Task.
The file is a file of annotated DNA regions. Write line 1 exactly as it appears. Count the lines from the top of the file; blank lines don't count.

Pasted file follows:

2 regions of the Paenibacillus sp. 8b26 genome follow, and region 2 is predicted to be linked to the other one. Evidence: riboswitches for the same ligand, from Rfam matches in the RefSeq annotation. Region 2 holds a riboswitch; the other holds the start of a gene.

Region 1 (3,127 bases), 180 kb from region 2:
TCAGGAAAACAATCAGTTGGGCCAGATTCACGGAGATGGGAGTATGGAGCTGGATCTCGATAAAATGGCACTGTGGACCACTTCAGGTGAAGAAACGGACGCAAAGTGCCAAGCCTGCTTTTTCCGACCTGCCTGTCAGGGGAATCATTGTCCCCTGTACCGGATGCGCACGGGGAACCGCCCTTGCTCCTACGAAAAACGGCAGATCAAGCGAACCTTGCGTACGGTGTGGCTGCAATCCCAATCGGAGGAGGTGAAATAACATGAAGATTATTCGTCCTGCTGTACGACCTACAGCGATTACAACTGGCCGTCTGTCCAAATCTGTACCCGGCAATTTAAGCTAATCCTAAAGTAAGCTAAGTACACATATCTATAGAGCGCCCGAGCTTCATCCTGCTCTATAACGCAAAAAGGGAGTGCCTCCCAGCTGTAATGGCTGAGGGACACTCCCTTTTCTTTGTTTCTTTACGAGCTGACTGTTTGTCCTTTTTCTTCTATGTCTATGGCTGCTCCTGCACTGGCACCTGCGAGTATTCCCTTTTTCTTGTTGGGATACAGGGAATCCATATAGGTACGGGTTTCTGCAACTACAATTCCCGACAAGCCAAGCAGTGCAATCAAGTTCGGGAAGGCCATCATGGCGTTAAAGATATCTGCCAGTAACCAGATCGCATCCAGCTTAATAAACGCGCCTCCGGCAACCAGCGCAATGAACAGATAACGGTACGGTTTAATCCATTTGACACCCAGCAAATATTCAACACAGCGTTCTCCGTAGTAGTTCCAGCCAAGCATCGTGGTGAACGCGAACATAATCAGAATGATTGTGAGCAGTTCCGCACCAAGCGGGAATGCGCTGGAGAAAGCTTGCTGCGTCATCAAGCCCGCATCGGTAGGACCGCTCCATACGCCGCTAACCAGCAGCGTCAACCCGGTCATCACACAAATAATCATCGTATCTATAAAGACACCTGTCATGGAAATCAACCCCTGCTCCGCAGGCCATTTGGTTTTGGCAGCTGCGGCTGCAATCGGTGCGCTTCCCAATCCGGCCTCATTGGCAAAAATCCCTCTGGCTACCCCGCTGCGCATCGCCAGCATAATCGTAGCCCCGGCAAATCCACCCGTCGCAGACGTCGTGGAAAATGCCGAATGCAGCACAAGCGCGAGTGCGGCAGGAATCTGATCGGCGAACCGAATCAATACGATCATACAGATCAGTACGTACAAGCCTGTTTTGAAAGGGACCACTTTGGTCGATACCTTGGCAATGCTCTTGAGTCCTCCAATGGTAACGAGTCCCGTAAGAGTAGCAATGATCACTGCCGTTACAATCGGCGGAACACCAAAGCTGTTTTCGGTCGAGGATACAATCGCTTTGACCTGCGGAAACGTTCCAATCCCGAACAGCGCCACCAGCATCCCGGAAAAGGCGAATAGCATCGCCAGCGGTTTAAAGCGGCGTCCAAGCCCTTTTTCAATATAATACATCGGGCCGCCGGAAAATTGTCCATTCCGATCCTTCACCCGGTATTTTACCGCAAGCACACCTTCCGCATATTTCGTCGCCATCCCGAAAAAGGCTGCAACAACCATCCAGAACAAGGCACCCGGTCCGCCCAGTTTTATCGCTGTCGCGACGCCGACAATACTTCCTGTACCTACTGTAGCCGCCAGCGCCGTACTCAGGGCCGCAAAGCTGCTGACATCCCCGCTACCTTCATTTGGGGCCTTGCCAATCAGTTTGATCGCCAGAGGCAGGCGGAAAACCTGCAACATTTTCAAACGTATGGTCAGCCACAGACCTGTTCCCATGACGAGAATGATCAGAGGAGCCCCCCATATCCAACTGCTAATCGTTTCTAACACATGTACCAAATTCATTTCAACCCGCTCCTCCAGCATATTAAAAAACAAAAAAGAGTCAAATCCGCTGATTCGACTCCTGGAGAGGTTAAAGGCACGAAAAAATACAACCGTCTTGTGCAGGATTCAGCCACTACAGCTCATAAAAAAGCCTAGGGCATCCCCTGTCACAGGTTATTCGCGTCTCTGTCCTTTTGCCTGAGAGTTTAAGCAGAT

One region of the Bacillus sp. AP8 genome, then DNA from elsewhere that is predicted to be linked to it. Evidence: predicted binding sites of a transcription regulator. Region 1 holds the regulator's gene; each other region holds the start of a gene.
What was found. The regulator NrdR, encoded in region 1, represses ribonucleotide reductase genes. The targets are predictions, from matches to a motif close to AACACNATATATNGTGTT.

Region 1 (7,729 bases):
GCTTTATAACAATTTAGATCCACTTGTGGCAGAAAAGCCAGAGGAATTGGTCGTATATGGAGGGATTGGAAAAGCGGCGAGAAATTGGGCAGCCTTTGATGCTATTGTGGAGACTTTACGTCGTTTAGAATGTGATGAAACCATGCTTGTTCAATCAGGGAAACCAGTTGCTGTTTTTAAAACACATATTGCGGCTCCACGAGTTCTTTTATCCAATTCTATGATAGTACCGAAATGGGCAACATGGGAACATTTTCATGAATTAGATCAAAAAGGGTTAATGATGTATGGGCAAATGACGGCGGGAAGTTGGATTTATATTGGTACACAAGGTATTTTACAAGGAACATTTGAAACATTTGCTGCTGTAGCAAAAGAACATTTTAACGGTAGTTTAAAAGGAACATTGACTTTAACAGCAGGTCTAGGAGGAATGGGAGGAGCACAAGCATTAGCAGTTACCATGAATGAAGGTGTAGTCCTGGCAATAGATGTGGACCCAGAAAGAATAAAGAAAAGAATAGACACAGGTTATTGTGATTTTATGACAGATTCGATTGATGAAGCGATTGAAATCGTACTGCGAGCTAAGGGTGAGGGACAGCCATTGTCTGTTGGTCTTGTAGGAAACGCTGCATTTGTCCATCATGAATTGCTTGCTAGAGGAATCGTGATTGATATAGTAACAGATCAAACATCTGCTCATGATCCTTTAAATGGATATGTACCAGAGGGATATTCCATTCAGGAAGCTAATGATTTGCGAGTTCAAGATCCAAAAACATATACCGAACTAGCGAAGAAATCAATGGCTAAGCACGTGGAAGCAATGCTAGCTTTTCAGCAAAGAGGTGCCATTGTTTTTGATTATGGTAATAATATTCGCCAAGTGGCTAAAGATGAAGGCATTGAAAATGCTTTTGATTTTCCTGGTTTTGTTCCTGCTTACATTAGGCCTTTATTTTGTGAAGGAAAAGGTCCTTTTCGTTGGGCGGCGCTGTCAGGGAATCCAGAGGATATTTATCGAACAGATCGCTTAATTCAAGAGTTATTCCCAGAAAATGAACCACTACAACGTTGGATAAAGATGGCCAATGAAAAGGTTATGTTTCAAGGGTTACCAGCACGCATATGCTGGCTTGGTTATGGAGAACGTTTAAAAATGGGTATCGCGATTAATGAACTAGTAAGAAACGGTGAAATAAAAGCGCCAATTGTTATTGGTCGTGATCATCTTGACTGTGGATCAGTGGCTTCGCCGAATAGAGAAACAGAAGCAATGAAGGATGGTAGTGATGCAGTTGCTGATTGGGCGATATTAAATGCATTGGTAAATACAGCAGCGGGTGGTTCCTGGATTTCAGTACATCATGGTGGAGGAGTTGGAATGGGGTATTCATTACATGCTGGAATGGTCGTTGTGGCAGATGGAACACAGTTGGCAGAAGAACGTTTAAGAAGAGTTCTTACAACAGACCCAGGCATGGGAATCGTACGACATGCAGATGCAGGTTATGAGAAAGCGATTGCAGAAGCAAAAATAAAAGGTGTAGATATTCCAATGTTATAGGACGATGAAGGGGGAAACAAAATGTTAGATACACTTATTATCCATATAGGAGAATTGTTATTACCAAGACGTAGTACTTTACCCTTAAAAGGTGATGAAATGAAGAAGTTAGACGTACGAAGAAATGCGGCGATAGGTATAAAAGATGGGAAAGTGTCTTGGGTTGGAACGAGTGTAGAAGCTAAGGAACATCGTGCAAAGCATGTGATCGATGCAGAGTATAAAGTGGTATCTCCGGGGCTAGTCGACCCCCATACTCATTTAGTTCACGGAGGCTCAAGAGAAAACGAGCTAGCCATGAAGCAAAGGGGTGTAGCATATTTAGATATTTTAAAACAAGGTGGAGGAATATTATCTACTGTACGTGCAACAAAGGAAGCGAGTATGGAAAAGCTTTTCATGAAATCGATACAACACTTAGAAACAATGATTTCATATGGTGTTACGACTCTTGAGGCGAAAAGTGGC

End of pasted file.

2 regions of the Paenibacillus sp. 8b26 genome follow, and region 2 is predicted to be linked to the other one. Evidence: riboswitches for the same ligand, from Rfam matches in the RefSeq annotation. Region 2 holds a riboswitch; the other holds the start of a gene.